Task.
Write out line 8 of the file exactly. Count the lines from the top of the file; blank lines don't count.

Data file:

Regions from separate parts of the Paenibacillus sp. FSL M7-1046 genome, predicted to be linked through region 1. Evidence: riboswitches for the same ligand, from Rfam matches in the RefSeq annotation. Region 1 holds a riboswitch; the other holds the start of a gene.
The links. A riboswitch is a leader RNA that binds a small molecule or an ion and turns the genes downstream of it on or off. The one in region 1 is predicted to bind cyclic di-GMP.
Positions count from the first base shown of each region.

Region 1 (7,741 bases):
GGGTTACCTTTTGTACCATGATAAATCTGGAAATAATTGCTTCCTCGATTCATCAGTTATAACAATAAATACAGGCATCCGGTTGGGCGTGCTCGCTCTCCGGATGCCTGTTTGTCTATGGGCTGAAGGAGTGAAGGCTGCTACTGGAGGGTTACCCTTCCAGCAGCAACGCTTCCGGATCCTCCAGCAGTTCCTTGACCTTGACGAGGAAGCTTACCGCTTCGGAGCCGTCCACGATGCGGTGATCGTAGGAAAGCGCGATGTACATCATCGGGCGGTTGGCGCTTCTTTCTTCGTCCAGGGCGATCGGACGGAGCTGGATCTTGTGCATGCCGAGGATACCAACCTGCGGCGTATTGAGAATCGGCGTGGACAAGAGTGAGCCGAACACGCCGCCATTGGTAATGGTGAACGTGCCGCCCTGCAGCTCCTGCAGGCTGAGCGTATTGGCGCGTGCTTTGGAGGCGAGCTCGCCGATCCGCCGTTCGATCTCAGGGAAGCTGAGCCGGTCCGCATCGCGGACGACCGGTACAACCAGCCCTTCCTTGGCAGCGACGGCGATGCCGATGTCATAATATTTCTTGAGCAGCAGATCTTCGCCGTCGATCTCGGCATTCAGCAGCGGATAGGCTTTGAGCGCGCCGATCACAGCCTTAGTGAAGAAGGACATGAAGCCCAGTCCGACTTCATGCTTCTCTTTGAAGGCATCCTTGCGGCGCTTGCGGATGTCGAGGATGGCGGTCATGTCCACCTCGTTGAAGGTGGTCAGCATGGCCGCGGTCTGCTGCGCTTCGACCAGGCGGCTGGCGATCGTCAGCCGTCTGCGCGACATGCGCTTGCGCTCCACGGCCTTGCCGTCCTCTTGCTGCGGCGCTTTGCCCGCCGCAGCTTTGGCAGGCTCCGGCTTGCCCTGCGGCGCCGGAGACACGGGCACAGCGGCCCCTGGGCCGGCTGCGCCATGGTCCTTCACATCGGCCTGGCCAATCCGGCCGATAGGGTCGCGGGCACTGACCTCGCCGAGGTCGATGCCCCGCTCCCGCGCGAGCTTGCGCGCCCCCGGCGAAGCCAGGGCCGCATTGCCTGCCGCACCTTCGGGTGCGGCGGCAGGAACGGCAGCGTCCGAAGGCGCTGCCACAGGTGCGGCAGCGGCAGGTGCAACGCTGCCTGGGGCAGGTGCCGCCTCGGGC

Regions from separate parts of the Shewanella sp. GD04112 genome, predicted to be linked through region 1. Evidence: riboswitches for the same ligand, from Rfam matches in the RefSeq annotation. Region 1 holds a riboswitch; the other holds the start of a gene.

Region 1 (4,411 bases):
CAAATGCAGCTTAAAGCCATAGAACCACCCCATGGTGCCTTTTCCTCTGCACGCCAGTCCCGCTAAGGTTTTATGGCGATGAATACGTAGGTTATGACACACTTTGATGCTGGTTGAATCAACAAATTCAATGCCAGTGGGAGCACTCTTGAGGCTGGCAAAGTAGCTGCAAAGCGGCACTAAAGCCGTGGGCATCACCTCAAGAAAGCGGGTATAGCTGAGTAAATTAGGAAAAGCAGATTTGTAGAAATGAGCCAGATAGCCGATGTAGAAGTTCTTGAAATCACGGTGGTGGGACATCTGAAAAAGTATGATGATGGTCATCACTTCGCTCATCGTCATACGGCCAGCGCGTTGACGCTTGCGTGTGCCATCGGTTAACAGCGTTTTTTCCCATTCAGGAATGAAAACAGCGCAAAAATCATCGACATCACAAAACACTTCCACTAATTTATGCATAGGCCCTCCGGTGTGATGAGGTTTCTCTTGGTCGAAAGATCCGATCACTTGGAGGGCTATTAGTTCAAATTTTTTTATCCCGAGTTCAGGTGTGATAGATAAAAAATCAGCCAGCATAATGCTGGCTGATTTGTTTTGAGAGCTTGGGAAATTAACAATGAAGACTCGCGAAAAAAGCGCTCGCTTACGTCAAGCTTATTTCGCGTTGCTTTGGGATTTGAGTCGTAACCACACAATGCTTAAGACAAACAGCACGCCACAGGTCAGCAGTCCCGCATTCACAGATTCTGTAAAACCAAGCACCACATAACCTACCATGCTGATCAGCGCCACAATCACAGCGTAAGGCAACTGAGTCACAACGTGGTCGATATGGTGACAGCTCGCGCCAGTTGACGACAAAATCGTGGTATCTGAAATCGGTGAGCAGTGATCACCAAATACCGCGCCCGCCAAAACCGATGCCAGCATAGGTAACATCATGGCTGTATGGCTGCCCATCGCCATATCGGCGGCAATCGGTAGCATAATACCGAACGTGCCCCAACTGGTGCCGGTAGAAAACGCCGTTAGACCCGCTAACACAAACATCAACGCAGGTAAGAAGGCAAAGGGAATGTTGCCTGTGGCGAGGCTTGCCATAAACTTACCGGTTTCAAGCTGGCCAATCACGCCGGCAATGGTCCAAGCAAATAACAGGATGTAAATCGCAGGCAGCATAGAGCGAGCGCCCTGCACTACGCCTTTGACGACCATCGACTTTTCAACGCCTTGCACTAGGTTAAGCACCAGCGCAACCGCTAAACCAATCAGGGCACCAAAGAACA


CAAATGCAGCTTAAAGCCATAGAACCACCCCATGGTGCCTTTTCCTCTGCACGCCAGTCCCGCTAAGGTTTTATGGCGATGAATACGTAGGTTATGACACACTTTGATGCTGGTTGAATCAACAAATTCAATGCCAGTGGGAGCACTCTTGAGGCTGGCAAAGTAGCTGCAAAGCGGCACTAAAGCCGTGGGCATCACCTCAAGAAAGCGGGTATAGCTGAGTAAATTAGGAAAAGCAGATTTGTAGAAATGAGCCAGATAGCCGATGTAGAAGTTCTTGAAATCACGGTGGTGGGACATCTGAAAAAGTATGATGATGGTCATCACTTCGCTCATCGTCATACGGCCAGCGCGTTGACGCTTGCGTGTGCCATCGGTTAACAGCGTTTTTTCCCATTCAGGAATGAAAACAGCGCAAAAATCATCGACATCACAAAACACTTCCACTAATTTATGCATAGGCCCTCCGGTGTGATGAGGTTTCTCTTGGTCGAAAGATCCGATCACTTGGAGGGCTATTAGTTCAAATTTTTTTATCCCGAGTTCAGGTGTGATAGATAAAAAATCAGCCAGCATAATGCTGGCTGATTTGTTTTGAGAGCTTGGGAAATTAACAATGAAGACTCGCGAAAAAAGCGCTCGCTTACGTCAAGCTTATTTCGCGTTGCTTTGGGATTTGAGTCGTAACCACACAATGCTTAAGACAAACAGCACGCCACAGGTCAGCAGTCCCGCATTCACAGATTCTGTAAAACCAAGCACCACATAACCTACCATGCTGATCAGCGCCACAATCACAGCGTAAGGCAACTGAGTCACAACGTGGTCGATATGGTGACAGCTCGCGCCAGTTGACGACAAAATCGTGGTATCTGAAATCGGTGAGCAGTGATCACCAAATACCGCGCCCGCCAAAACCGATGCCAGCATAGGTAACATCATGGCTGTATGGCTGCCCATCGCCATATCGGCGGCAATCGGTAGCATAATACCGAACGTGCCCCAACTGGTGCCGGTAGAAAACGCCGTTAGACCCGCTAACACAAACATCAACGCAGGTAAGAAGGCAAAGGGAATGTTGCCTGTGGCGAGGCTTGCCATAAACTTACCGGTTTCAAGCTGGCCAATCACGCCGGCAATGGTCCAAGCAAATAACAGGATGTAAATCGCAGGCAGCATAGAGCGAGCGCCCTGCACTACGCCTTTGACGACCATCGACTTTTCAACGCCTTGCACTAGGTTAAGCACCAGCGCAACCGCTAAACCAATCAGGGCACCAAAGAACA